Looking Backwards to Move Forwards in a Year of Anniversaries
While making progress on social and environmental issues requires looking forward with vision and resolve, there’s also good reason to look backwards. This year marks the anniversary of a number of historical events important to the current push for a sustainable, equitable society—2012 is the 40th anniversary of World Environment Day, the 40th anniversary of the Clean Water Act, and the 20th anniversary of the EPA’s environmental justice work, to name a few. It’s also the 50th anniversary of Silent Spring and the 40th anniversary of The Limits to Growth, two of the most influential and highly debated environmental books ever written. While we can learn a lot about the issues by reading the books themselves, we can learn just as much about the environmental movement by studying how the titles have influenced individuals, debates, and policies in the years since their publication.
Because of its 50th anniversary on September 27, Silent Spring has been showing up in environmental blogs and news dailies a lot recently, including the New York Times, USA Today, and The Guardian. The theme of many of the articles is the same—Rachel Carson inspired today’s environmental movement—but the lessons that people take away from Silent Spring are numerous. In his September 27 column, Leo Hickman documented the reactions of himself and others:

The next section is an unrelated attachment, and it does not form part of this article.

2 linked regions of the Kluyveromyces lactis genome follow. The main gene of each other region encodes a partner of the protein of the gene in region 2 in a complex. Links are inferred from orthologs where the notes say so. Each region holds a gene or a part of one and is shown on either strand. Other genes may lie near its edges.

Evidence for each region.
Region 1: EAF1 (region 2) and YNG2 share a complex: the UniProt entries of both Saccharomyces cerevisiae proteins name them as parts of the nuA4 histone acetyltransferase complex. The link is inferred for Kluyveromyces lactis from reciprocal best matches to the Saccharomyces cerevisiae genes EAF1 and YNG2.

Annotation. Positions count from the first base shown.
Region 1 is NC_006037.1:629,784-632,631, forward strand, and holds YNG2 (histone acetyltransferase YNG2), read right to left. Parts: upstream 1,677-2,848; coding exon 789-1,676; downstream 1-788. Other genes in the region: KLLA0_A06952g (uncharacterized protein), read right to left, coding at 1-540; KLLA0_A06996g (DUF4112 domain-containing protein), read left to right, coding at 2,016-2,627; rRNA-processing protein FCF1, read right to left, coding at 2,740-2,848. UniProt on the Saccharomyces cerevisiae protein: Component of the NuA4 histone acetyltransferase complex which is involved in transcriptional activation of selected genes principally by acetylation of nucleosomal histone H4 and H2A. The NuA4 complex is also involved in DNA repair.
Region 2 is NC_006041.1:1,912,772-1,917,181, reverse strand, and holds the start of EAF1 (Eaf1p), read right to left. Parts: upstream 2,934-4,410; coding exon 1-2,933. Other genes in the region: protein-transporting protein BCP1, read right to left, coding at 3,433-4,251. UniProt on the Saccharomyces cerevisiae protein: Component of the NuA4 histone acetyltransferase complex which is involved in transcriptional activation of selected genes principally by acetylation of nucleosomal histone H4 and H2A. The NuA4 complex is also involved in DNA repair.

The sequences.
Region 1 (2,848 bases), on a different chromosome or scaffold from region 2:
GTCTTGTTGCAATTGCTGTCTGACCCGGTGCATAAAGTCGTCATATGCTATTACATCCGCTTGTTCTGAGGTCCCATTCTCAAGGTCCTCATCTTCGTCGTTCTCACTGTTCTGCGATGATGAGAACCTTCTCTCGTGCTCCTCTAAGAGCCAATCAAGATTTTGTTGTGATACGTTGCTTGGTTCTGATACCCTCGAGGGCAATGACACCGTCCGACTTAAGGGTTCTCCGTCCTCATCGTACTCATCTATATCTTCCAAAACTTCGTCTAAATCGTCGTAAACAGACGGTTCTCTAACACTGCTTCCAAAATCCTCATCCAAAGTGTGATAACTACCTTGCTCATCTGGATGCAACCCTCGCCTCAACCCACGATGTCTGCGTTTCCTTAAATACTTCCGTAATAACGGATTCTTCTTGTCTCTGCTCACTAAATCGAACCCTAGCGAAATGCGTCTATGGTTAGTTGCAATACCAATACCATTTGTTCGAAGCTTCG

“I learned from Carson that if we don’t make peace with nature we won’t make peace with ourselves.” –Satish Kumar
“We can change things for the better. But first we have to listen and learn humility and value wisdom above cleverness or success or point-scoring or winning in any pathetic way. And even now Rachel Carson is as good a model for this as anyone.” –Monty Don
“[Silent Spring] taught its readers to be suspicious of grand claims made by vested commercial interests” –Leo Hickman
A separate opinion column from the New York Times included this reaction: “We’ve all got to stop ignoring uncertainty, and instead learn to manage it. Fifty years later, I think that’s one of the primary lessons of Silent Spring.” –Kenny Walker
Similarly, 2012 has seen a lot of focus on The Limits to Growth. In March, the Smithsonian Institution hosted a full-day event celebrating the study, including speeches from authors Dennis Meadows and Jorgen Randers on the lessons of LTG and talks by others in the field such as Lester Brown and Richard Alley. In the 40 years since it’s original publication, the science behind The Limits to Growth has remained largely intact, and yet it has been a source of contention and denial among economists, politicians, and the public. As Jorgen Randers summarized with a quote from GE Chairman and CEO Jeffrey Immelt, “We know the solution. But we don’t like it.” An article published by the Solutions Journal takes a deeper look at this history, describing both how the debate around LTG got derailed by criticism and how the study can serve as part of a solution even four decades after its publication. The authors conclude by saying, “Clearly, the book has withstood the test of time and, indeed, has only become more relevant.”
For both Silent Spring and The Limits to Growth, history shows that the stories of these two books are so much more than the words contained within their pages.